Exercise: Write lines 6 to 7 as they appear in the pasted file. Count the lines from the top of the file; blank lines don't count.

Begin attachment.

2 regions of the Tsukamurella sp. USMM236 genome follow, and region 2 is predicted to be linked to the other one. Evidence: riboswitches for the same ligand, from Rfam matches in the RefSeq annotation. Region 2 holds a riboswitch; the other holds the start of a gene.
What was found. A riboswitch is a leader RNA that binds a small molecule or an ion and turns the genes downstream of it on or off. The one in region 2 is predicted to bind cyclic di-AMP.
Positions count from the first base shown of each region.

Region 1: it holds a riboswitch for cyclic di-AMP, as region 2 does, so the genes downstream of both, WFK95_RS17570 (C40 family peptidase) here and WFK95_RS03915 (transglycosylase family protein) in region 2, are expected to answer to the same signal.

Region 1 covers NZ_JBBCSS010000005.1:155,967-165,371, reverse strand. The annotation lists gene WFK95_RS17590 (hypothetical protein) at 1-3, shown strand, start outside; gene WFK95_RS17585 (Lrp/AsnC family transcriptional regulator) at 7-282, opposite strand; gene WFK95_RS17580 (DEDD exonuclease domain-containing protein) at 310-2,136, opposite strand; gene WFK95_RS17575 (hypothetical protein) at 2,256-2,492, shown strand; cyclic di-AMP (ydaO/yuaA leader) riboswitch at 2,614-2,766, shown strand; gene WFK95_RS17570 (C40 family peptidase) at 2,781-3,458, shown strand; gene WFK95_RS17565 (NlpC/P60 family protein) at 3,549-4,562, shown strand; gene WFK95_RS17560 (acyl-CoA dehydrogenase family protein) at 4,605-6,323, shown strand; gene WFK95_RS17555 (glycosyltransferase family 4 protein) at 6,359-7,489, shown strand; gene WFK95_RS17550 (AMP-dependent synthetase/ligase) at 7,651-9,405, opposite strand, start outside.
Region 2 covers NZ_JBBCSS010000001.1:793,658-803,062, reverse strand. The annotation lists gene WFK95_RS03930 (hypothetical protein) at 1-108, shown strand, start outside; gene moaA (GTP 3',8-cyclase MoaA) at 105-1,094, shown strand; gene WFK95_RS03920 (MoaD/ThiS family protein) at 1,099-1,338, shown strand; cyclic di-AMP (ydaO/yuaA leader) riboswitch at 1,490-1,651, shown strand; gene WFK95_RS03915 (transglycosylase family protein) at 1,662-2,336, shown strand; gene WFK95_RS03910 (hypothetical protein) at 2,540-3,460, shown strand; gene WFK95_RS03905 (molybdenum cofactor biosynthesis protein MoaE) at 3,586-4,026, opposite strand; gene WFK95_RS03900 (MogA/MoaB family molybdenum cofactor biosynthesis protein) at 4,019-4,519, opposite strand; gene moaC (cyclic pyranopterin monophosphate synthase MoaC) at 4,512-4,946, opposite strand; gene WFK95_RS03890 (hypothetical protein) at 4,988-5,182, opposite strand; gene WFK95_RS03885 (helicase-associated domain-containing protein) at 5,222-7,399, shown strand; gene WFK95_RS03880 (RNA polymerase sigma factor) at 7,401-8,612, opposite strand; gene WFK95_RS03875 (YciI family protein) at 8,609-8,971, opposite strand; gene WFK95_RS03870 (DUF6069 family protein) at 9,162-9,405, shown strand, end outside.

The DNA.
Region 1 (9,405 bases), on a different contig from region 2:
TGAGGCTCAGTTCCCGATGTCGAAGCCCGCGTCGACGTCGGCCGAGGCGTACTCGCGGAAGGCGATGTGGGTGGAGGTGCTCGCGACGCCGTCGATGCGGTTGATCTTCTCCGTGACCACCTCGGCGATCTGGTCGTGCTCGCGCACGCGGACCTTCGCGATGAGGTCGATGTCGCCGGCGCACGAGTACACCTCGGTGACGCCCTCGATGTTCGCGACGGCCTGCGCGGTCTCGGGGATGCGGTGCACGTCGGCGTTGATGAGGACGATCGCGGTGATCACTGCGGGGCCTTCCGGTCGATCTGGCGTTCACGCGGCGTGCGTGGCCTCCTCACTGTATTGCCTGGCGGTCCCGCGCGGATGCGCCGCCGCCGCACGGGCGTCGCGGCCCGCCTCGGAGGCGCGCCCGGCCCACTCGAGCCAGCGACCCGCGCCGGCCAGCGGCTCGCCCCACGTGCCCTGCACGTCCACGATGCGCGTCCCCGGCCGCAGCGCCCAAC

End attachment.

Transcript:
Region 2 covers NZ_JBBCSS010000001.1:793,658-803,062, reverse strand. The annotation lists gene WFK95_RS03930 (hypothetical protein) at 1-108, shown strand, start outside; gene moaA (GTP 3',8-cyclase MoaA) at 105-1,094, shown strand; gene WFK95_RS03920 (MoaD/ThiS family protein) at 1,099-1,338, shown strand; cyclic di-AMP (ydaO/yuaA leader) riboswitch at 1,490-1,651, shown strand; gene WFK95_RS03915 (transglycosylase family protein) at 1,662-2,336, shown strand; gene WFK95_RS03910 (hypothetical protein) at 2,540-3,460, shown strand; gene WFK95_RS03905 (molybdenum cofactor biosynthesis protein MoaE) at 3,586-4,026, opposite strand; gene WFK95_RS03900 (MogA/MoaB family molybdenum cofactor biosynthesis protein) at 4,019-4,519, opposite strand; gene moaC (cyclic pyranopterin monophosphate synthase MoaC) at 4,512-4,946, opposite strand; gene WFK95_RS03890 (hypothetical protein) at 4,988-5,182, opposite strand; gene WFK95_RS03885 (helicase-associated domain-containing protein) at 5,222-7,399, shown strand; gene WFK95_RS03880 (RNA polymerase sigma factor) at 7,401-8,612, opposite strand; gene WFK95_RS03875 (YciI family protein) at 8,609-8,971, opposite strand; gene WFK95_RS03870 (DUF6069 family protein) at 9,162-9,405, shown strand, end outside.

The DNA.